News and reviews

How to Be an Anticapitalist in the 21st Century Guardian review

Added on 30/08/2019

Wright makes the case for what’s wrong with capitalism, what would be better, and how to achieve it. This is the rare book that speaks to both the faithful and the unconverted. You could buy it for your sceptical uncle or militant cousin.

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Illuminated Paris reviewed in the Times Literary Supplement

Added on 30/08/2019

Paris was first referred to as La Ville Lumière in the 18th century, an allusion to its role as the locus of the Enlightenment. The name became prophetically apposite during the 19th century with the city’s embrace of the gas lights.

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Gentlemen of Uncertain Fortune reviewed in the Spectator

Added on 24/08/2019

Readers of Jane Austen gain a clear idea of the task facing the daughters of gentlemen. They need to secure a husband who can enable them to keep or improve their social & economic status. But what about their opposite numbers?

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Pirates review — the lure of the skull & crossbones

Added on 23/08/2019

Except for the silvery ripples created by the ship as it knifed through the dark-blue water, the Bohol Sea was dead calm. Then, as if from nowhere, two small fishing boats appeared and approached the ship to hawk their catch.

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Time Within Time reviewed in the Times Literary Supplement

Added on 23/08/2019

In the beginning is a child. A boy, no more than ten, perhaps younger, sleeping outside in the sun. Each time he opens his eyes he sees his mother first – and then, the world. Once or twice he catches her glance before falling asleep again.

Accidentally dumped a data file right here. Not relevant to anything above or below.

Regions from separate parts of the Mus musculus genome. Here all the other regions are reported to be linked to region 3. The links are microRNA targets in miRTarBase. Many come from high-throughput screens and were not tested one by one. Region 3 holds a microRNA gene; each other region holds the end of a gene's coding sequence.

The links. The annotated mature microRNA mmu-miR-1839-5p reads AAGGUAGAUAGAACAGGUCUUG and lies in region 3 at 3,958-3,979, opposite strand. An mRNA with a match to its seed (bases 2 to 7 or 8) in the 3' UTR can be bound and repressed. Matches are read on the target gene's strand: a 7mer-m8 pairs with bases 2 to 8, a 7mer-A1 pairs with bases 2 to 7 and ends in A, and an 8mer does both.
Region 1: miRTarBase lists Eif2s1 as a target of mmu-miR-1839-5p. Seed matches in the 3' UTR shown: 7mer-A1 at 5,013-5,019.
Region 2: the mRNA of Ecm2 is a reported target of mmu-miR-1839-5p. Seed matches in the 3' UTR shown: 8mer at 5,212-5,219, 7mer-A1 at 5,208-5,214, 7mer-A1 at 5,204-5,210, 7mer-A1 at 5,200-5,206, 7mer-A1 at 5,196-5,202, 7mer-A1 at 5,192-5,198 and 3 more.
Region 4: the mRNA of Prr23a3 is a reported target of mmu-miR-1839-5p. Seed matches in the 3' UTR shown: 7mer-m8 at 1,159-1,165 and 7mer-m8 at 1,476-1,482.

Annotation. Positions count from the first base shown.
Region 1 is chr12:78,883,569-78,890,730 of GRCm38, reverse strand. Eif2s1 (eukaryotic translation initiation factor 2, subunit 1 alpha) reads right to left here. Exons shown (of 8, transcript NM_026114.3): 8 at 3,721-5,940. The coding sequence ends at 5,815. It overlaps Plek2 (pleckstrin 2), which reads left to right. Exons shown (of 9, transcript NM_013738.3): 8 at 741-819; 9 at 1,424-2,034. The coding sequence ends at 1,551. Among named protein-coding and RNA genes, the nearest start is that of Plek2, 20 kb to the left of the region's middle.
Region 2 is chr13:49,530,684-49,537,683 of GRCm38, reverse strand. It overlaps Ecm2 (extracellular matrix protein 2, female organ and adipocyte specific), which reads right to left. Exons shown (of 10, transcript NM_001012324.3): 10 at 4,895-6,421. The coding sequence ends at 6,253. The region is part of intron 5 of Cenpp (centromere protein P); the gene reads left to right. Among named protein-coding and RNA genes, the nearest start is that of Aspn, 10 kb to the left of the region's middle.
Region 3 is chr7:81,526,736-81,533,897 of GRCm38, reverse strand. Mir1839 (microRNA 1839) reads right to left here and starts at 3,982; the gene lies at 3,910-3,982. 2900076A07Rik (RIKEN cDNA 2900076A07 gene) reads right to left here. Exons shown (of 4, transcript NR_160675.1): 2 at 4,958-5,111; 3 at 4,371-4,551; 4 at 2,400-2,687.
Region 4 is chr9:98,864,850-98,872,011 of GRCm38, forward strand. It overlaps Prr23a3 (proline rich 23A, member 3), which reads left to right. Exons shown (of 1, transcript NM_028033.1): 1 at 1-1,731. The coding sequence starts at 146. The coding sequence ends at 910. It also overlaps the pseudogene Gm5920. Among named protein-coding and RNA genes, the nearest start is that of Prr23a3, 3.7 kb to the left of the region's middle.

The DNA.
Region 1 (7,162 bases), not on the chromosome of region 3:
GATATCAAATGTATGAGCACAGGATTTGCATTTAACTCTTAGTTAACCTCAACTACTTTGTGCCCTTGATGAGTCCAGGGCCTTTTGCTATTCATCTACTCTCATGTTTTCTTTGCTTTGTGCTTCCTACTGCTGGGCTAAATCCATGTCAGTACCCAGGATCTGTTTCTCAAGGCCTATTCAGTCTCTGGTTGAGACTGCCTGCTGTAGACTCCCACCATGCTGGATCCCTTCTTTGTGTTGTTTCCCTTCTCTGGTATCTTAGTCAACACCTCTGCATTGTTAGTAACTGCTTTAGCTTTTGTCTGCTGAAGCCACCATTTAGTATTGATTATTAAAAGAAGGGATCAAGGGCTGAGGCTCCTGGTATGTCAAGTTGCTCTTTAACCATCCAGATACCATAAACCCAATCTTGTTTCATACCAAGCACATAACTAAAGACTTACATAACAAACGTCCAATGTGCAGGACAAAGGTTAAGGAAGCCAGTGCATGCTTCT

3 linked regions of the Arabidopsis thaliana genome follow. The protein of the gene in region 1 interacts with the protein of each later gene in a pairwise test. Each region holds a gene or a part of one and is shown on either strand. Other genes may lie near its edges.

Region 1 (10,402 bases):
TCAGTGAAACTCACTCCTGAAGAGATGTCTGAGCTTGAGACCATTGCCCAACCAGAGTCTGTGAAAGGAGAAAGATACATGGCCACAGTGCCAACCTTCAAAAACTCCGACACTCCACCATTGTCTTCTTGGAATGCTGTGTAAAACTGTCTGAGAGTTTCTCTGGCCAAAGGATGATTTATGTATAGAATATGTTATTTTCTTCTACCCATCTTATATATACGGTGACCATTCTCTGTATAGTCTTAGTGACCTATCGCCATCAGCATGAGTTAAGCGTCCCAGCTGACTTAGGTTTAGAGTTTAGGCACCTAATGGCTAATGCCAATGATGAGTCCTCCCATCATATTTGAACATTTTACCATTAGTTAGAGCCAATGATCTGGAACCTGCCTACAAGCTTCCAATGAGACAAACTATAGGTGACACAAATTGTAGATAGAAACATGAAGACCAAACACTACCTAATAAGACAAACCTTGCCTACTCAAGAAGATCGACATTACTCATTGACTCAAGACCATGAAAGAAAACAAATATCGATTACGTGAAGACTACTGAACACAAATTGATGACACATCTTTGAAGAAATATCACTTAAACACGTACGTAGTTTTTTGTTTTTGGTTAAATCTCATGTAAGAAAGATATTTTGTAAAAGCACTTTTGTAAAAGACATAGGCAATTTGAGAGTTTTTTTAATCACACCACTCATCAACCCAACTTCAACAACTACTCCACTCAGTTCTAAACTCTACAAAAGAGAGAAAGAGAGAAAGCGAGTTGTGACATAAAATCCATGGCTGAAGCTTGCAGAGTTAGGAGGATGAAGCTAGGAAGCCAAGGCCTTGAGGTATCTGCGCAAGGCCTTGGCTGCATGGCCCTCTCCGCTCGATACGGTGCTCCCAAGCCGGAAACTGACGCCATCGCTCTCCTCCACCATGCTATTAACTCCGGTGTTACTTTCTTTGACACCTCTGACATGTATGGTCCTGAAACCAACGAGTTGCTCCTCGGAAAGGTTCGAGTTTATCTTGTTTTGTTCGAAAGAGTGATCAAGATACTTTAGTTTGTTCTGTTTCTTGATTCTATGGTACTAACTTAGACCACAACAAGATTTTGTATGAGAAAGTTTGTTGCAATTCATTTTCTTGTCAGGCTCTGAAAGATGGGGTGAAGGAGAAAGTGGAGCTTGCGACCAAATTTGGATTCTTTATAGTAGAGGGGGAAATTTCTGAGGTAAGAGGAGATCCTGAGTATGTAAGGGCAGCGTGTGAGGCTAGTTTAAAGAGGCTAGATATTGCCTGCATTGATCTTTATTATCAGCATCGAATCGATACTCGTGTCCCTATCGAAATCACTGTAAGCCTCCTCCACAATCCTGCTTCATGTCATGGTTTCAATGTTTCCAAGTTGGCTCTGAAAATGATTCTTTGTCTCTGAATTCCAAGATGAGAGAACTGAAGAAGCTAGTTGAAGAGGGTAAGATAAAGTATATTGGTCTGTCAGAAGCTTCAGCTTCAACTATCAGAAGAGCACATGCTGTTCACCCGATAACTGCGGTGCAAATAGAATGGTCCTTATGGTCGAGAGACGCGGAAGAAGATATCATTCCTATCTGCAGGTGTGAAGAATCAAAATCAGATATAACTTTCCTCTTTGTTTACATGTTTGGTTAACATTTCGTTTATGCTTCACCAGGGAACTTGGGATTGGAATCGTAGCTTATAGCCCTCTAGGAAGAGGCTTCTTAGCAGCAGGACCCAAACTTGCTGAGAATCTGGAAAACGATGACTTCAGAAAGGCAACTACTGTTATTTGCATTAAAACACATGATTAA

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Isa Leshko’s images plead for the better treatment of animals

Added on 22/08/2019

As the world’s population ages (9% is currently over 65), we are faced with serious economic and social problems. This book of photographs by the US artist Isa Leshko draws us, anthropomorphically, in the world of old animals.

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This New Book Shows The Poetic Side Of Science

Added on 21/08/2019

Scientists aren’t usually known for their poetry, but Sam Illingworth’s A Sonnet To Science highlights the creative side of researchers. The book, with a titular nod to Edgar Allan Poe, profiles six scientists.

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Alvin Baltrop Bronx Exhibition reviewed in the Guardian

Added on 19/08/2019

Bronx-born photographer Alvin Baltrop spent days on end documenting gay life at the piers lining Manhattan’s west side. At times, he did so while living in a van. Now, his intimate imagery, is finally receiving the attention it deserves.

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Behind the Screen reviewed in the Observer

Added on 18/08/2019

All human life is there” used to be the boast of the (mercifully) defunct News of the World. Like everything else in that organ, it wasn’t true: the NoW specialised in randy vicars, chorus girls, Tory spankers and other minority sports.

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Sinan Antoon’s The Book of Collateral Damage reviewed in The National

Added on 15/08/2019

In Sinan Antoon’s The Baghdad Eucharist, which was translated into English in 2017, the fault lines within an Iraqi Christian ­family are mapped and the individual struggles and shared strength of two of its members charted.

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The War for the Seas reviewed by Max Hastings

Added on 04/08/2019

The great NAM Rodger’s history of the Royal Navy argues that the 1757 execution of Admiral Byng for failing to relieve Menorca, far from being ridiculous as Voltaire suggested, galvanised Britain’s seamen.

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McMindfulness reviewed in the Evening Standard

Added on 01/08/2019

If you don’t know what mindfulness is, I’ll put it in a nutshell. Let’s say you’re stressed. Sit quietly and watch the stressful ideas whizzing around your brain. Notice the stress is not real but just a few whizzing ideas. Doesn’t that feel better?

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